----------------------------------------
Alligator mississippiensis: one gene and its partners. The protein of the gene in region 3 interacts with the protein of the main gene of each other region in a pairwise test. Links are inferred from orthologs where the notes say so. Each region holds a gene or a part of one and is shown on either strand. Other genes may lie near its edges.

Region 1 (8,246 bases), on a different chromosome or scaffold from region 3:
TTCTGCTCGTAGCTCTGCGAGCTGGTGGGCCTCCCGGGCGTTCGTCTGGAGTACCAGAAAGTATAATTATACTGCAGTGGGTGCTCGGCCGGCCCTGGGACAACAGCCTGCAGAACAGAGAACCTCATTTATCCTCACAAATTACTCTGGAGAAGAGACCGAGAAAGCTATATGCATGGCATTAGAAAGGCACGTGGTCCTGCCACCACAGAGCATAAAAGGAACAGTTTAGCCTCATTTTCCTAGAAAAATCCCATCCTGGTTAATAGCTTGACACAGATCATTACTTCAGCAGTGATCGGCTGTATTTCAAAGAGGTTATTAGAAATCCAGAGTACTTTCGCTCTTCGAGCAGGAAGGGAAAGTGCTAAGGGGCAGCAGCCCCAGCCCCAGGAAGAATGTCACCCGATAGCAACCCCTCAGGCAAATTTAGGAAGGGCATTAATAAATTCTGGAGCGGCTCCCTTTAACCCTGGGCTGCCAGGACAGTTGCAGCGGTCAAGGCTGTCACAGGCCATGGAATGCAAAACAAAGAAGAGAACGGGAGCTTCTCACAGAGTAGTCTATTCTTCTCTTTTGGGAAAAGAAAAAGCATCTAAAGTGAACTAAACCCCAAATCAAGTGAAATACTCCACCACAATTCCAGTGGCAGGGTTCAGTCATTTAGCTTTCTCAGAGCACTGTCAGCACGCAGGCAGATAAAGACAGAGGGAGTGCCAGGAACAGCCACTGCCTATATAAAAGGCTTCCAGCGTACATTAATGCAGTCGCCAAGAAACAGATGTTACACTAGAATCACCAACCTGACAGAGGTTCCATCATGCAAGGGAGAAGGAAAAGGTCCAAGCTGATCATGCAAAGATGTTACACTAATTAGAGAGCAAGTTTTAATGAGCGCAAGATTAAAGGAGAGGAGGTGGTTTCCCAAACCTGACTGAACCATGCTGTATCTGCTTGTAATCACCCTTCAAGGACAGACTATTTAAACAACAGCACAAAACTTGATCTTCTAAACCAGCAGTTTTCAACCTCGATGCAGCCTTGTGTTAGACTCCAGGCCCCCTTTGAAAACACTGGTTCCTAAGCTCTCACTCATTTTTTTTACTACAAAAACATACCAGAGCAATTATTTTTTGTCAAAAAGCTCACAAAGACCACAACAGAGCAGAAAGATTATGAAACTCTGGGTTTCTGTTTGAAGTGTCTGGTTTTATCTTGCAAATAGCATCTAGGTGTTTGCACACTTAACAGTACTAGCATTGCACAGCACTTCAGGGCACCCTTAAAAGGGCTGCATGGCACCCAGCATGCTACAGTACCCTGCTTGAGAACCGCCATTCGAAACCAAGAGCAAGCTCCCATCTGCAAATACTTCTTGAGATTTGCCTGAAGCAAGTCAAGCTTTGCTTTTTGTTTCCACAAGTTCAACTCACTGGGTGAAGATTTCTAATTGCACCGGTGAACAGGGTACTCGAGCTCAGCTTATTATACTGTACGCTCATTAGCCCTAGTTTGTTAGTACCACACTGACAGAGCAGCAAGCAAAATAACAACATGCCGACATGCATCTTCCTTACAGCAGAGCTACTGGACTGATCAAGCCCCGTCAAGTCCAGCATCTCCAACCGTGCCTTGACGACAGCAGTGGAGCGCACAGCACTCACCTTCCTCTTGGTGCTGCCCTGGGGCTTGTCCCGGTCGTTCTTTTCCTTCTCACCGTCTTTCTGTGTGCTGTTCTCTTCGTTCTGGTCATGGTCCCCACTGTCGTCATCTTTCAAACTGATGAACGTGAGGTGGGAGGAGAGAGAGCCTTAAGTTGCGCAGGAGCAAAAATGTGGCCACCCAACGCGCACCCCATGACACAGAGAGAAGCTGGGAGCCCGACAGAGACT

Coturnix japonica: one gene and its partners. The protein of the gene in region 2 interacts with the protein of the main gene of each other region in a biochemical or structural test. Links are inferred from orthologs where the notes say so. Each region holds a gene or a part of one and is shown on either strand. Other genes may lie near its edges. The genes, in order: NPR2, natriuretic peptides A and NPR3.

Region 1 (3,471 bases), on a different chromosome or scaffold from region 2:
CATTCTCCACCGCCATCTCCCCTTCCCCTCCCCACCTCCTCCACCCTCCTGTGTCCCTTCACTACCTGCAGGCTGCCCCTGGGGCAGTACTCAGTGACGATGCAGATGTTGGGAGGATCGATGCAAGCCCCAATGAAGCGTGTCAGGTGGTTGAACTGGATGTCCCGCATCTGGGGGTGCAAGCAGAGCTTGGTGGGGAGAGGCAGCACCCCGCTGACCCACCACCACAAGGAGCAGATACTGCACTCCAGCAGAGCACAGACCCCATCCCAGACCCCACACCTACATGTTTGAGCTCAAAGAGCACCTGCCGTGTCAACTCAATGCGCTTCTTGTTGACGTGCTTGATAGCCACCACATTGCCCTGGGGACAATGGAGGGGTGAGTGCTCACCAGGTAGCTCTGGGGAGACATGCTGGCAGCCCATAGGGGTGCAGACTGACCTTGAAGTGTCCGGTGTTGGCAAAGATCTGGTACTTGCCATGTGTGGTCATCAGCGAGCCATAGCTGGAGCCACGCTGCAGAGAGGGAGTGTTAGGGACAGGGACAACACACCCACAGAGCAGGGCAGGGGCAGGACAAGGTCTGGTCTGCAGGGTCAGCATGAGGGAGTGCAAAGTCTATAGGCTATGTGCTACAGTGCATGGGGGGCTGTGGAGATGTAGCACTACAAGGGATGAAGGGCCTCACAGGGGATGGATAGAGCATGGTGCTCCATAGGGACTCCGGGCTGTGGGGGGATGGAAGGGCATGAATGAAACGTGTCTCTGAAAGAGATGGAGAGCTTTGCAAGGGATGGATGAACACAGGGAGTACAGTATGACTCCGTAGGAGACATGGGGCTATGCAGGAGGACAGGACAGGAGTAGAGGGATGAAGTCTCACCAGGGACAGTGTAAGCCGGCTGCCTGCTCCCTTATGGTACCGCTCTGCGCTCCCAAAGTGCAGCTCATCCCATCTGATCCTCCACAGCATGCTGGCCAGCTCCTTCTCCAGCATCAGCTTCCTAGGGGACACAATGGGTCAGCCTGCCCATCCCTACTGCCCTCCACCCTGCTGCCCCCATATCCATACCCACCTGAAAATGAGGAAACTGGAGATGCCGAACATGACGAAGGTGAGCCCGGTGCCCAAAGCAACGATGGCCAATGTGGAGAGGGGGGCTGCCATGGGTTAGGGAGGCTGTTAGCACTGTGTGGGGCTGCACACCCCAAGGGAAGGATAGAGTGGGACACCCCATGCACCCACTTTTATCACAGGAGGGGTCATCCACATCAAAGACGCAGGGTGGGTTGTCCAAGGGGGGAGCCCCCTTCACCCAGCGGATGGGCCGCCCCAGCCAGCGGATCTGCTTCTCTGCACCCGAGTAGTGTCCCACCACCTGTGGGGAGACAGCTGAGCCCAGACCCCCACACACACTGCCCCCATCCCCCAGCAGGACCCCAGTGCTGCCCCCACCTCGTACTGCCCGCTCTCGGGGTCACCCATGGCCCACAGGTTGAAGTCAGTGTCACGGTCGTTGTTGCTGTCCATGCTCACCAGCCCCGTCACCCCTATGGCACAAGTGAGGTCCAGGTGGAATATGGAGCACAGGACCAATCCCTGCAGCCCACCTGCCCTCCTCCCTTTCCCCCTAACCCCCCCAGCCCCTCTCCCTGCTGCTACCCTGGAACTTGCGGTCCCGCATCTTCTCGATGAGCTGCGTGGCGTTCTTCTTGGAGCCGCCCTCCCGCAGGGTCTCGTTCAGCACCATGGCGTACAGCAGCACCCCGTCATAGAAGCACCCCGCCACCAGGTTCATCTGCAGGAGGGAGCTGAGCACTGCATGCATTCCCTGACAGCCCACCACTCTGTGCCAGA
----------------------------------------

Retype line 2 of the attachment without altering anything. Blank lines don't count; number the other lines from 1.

Region 1 (8,246 bases), on a different chromosome or scaffold from region 3: